Nivolumab induced remitting seronegative symmetrical synovitis with pitting edema in a patient with melanoma: a case report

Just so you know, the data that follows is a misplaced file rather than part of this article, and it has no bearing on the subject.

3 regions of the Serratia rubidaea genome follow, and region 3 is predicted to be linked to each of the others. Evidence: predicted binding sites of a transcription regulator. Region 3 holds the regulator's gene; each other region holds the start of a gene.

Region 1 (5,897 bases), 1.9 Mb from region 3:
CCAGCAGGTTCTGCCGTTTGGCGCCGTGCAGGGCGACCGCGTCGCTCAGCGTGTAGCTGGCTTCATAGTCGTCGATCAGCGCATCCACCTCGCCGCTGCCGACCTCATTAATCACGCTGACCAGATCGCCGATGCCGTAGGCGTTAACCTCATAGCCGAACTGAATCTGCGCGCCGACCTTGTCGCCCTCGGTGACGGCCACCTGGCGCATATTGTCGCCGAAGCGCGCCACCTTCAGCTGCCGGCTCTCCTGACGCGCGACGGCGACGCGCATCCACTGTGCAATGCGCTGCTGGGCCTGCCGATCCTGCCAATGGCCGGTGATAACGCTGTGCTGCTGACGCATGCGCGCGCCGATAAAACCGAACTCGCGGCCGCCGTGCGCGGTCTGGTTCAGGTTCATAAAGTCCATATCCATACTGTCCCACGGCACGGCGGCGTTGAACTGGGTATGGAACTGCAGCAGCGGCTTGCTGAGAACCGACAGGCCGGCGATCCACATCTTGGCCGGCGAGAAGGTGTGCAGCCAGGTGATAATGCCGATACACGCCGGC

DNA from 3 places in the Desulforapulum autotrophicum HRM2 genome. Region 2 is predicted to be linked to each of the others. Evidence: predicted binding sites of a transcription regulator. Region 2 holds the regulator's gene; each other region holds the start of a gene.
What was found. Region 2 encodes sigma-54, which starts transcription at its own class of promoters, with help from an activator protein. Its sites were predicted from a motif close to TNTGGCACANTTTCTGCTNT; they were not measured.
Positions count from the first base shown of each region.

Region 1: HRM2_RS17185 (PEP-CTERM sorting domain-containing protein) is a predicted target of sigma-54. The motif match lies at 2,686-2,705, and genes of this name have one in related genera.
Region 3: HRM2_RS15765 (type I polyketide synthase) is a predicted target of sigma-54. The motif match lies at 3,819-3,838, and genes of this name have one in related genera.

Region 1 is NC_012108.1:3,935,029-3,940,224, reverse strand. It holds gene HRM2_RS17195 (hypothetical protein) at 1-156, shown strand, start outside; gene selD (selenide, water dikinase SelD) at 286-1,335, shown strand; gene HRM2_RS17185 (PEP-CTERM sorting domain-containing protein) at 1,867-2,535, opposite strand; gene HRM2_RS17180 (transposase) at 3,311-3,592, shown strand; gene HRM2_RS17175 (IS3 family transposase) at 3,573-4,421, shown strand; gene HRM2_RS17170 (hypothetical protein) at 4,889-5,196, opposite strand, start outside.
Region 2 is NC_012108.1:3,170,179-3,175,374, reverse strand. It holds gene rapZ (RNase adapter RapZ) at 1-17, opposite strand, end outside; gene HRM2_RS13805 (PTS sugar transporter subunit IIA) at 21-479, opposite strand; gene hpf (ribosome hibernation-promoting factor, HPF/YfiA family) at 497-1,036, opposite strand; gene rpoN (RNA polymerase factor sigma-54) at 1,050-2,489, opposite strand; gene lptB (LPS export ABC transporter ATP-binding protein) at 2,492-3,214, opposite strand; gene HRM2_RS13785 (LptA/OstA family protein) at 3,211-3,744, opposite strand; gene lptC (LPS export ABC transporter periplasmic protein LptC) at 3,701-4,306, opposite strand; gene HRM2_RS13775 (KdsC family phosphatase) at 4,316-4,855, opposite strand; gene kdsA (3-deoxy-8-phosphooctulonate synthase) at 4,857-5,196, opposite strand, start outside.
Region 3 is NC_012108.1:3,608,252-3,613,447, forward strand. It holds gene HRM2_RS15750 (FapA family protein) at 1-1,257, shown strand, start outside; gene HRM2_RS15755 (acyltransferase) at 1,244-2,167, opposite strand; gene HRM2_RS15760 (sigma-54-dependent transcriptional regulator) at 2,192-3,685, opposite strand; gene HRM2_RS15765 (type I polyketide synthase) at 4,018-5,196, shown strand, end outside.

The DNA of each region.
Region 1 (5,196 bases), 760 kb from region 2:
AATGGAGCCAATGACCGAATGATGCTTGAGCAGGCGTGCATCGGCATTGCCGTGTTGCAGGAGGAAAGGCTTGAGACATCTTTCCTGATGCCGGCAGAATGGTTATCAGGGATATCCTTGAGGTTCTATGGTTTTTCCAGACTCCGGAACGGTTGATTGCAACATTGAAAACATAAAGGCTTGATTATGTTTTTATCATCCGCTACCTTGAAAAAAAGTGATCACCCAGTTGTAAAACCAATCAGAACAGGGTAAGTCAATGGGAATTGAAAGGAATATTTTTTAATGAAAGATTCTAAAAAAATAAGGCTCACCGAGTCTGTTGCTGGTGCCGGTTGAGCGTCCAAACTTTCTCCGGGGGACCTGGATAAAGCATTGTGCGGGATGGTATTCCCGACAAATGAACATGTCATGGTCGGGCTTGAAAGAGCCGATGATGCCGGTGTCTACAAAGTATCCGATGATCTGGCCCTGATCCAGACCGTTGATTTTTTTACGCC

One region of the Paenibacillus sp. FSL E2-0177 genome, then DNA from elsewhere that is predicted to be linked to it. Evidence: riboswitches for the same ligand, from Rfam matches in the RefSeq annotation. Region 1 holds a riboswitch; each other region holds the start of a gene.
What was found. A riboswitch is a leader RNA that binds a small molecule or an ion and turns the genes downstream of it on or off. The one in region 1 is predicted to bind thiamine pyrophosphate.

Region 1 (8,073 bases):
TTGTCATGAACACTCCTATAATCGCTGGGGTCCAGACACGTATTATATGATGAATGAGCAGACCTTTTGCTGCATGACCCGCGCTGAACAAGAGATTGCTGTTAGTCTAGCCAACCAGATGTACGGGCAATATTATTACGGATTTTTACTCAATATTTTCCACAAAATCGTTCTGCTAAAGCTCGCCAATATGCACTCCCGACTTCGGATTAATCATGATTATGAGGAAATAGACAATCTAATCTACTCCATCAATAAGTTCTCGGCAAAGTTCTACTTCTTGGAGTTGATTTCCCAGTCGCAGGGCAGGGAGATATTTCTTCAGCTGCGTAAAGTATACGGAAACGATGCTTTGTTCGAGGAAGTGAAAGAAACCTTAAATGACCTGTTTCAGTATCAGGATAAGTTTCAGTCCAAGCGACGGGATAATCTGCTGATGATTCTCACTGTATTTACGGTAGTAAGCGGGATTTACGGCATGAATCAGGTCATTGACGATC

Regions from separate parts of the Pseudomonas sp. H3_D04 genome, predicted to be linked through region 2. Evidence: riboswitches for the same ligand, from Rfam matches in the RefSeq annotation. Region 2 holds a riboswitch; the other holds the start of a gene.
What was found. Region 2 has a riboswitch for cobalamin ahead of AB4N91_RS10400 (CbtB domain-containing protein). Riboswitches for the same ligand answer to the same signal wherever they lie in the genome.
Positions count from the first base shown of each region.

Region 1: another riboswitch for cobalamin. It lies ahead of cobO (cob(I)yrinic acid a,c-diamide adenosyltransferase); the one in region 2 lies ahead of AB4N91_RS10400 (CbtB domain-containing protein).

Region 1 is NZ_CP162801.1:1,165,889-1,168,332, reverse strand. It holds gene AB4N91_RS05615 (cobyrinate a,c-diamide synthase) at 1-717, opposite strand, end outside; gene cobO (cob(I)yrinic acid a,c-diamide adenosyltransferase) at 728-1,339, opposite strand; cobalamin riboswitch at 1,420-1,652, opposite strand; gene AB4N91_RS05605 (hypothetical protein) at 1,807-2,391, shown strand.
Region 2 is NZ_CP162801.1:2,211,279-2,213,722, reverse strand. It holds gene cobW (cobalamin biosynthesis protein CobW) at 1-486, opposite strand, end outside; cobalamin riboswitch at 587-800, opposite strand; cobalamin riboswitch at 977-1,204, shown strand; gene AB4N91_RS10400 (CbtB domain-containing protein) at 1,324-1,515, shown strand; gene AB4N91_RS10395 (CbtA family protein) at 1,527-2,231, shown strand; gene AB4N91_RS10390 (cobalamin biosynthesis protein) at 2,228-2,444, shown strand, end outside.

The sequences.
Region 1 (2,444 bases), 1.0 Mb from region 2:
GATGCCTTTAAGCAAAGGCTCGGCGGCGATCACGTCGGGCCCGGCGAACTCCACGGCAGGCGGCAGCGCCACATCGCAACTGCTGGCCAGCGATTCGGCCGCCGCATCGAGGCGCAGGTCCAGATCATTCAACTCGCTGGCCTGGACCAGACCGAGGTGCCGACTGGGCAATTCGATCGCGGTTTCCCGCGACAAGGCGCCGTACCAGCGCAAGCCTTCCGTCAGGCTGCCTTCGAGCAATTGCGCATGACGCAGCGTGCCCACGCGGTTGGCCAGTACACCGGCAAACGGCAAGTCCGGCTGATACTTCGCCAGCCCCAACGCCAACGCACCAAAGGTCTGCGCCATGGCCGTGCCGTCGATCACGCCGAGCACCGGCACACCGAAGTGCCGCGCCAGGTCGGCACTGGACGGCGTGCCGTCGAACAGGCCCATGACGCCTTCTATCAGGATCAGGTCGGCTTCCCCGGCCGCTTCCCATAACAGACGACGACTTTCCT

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BACKGROUND: Novel immune checkpoint inhibitors have been often utilized for different types of malignancies as salvage therapy with varying success. One obstacle to immune checkpoint inhibitor use is the higher incidence of immune-mediated side effects that can prompt discontinuation of therapy. Remitting seronegative symmetrical synovitis with pitting edema has been described with immune checkpoint inhibitors only once previously. We report a case of a patient who developed remitting seronegative symmetrical synovitis with pitting edema related to immune checkpoint inhibitor therapy and stress that these symptoms can be managed without cessation of immune checkpoint inhibitor therapy. CASE PRESENTATION: We present a 70-year-old white man who presented with 4 months of progressive inflammatory arthritis with pitting edema. He had been started on nivolumab therapy for his metastatic melanoma with excellent response prior to symptom onset. The symptoms started in his knees and subsequently involved both hands and feet. On evaluation, he was wheelchair bound and completely dependent for all activities of daily living. Evaluation revealed negative serological testing and plain film imaging. Ultrasound demonstrated diffuse flexor tenosynovitis and soft tissue swelling, and a diagnosis of remitting seronegative symmetrical synovitis with pitting edema was made. He was treated with orally administered corticosteroids (0.5 mg/kg per day) which improved his symptoms significantly and allowed him to regain prior independent functioning. His corticosteroids were tapered (0.15 mg/kg per day) but not discontinued and his nivolumab treatment was not interrupted. In follow up he continued to have stable control of his melanoma as well as his remitting seronegative symmetrical synovitis with pitting edema. CONCLUSIONS: In conclusion we present the first case of nivolumab-induced remitting seronegative symmetrical synovitis with pitting edema that is controlled by maintenance low-dose orally administered corticosteroids allowing for continuation of nivolumab therapy. Clinicians who encounter mild-to-moderate immune checkpoint inhibitor immune-mediated adverse effects can consider maintaining immune checkpoint inhibitor therapy with concomitant low-dose corticosteroids rather than abrupt cessation of the immune checkpoint inhibitor.
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